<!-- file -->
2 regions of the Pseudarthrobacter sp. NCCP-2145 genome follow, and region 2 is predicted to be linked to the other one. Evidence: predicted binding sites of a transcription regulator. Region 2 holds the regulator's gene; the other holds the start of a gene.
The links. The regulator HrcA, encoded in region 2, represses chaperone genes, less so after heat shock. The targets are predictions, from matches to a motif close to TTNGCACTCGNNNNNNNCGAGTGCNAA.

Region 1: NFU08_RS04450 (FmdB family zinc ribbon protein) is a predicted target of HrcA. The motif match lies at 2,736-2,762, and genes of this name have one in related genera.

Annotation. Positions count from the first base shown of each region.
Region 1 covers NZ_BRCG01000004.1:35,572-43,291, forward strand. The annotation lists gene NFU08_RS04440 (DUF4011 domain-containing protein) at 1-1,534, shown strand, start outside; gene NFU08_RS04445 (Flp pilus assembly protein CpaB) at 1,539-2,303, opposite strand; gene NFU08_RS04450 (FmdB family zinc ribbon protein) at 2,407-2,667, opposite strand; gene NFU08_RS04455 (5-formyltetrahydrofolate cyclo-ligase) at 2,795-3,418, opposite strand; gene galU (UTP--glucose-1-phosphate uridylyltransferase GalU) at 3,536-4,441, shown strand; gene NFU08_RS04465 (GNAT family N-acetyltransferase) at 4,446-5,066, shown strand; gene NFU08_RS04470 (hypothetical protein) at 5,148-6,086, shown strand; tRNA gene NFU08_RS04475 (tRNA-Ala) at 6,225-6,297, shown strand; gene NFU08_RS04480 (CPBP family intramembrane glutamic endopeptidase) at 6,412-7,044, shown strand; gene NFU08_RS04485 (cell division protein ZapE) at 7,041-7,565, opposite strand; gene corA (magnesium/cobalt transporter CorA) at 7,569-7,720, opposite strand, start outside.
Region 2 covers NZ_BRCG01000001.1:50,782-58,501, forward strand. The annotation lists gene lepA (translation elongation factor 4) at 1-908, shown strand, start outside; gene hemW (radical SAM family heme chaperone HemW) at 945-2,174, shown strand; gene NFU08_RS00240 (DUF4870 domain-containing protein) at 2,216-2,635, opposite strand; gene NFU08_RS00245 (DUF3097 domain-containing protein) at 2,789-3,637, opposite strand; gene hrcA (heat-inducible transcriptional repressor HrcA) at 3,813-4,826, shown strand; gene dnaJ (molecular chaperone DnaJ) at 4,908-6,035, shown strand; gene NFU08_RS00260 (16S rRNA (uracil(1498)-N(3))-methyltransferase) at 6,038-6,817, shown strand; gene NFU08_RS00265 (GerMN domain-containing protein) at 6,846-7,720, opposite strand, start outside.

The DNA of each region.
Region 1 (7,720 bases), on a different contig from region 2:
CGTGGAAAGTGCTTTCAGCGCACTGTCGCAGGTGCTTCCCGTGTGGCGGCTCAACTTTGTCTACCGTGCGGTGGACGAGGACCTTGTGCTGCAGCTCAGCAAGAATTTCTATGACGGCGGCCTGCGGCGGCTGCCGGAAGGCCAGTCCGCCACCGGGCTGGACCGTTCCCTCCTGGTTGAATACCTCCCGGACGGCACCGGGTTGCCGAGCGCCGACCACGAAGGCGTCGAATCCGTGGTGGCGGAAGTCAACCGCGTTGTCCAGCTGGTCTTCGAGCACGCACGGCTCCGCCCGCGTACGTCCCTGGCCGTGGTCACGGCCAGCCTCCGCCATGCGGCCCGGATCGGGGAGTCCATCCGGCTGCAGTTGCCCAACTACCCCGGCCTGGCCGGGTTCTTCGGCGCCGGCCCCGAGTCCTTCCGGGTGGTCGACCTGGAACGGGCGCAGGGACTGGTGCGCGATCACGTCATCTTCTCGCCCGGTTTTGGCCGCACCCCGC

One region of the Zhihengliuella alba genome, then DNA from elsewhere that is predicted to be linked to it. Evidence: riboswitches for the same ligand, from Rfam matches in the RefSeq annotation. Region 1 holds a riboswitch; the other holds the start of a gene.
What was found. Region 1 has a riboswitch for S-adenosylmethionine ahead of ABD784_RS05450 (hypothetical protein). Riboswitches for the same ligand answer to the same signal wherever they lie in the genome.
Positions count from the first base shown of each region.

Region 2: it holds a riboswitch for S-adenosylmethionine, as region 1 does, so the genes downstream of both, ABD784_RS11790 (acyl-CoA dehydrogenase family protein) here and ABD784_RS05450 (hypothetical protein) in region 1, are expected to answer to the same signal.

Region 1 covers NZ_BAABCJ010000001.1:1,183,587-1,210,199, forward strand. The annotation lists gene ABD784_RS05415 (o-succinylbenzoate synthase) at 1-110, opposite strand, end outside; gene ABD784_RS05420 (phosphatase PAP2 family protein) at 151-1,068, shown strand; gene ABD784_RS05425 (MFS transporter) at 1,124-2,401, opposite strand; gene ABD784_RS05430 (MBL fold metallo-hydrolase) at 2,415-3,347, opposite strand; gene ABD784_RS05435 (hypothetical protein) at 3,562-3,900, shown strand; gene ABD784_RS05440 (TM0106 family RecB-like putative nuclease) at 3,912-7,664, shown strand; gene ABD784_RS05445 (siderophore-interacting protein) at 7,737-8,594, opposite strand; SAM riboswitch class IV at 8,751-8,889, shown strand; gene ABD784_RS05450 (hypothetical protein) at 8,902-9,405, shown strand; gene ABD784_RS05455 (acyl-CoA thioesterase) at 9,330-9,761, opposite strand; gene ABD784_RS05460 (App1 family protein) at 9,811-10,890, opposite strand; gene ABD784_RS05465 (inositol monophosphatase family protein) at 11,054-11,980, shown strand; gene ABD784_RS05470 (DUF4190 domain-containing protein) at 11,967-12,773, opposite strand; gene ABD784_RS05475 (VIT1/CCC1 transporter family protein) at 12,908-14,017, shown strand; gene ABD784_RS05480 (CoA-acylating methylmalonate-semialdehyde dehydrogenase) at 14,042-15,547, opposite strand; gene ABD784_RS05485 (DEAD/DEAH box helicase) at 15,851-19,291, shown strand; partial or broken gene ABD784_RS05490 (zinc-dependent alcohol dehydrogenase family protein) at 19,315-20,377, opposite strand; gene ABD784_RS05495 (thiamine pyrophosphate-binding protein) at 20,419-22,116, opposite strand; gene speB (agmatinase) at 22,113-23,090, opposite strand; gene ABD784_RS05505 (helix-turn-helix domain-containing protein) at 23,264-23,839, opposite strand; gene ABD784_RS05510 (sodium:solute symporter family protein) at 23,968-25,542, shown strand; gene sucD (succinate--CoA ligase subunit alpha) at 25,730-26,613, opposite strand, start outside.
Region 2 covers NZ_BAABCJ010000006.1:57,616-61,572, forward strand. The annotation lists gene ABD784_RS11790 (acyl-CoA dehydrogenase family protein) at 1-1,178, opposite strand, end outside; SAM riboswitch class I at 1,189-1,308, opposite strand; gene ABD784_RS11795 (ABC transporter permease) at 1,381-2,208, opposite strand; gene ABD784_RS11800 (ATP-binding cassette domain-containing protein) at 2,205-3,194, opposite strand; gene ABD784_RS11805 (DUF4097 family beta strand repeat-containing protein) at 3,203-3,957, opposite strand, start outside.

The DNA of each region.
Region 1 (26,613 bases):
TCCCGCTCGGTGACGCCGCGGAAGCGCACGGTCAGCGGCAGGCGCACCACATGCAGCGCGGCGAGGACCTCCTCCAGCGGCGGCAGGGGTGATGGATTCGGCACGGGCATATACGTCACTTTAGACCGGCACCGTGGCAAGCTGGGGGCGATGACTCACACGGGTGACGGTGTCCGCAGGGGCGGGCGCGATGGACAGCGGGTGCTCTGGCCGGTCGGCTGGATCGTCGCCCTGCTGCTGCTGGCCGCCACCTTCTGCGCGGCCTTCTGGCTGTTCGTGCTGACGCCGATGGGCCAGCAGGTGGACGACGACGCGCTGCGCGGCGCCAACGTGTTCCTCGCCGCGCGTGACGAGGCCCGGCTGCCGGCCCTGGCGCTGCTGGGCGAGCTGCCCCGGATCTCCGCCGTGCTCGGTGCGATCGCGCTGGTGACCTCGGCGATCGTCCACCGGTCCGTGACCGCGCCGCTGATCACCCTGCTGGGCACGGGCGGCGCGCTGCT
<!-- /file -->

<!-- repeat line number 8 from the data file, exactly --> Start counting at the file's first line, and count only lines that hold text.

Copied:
Region 1 (7,720 bases), on a different contig from region 2: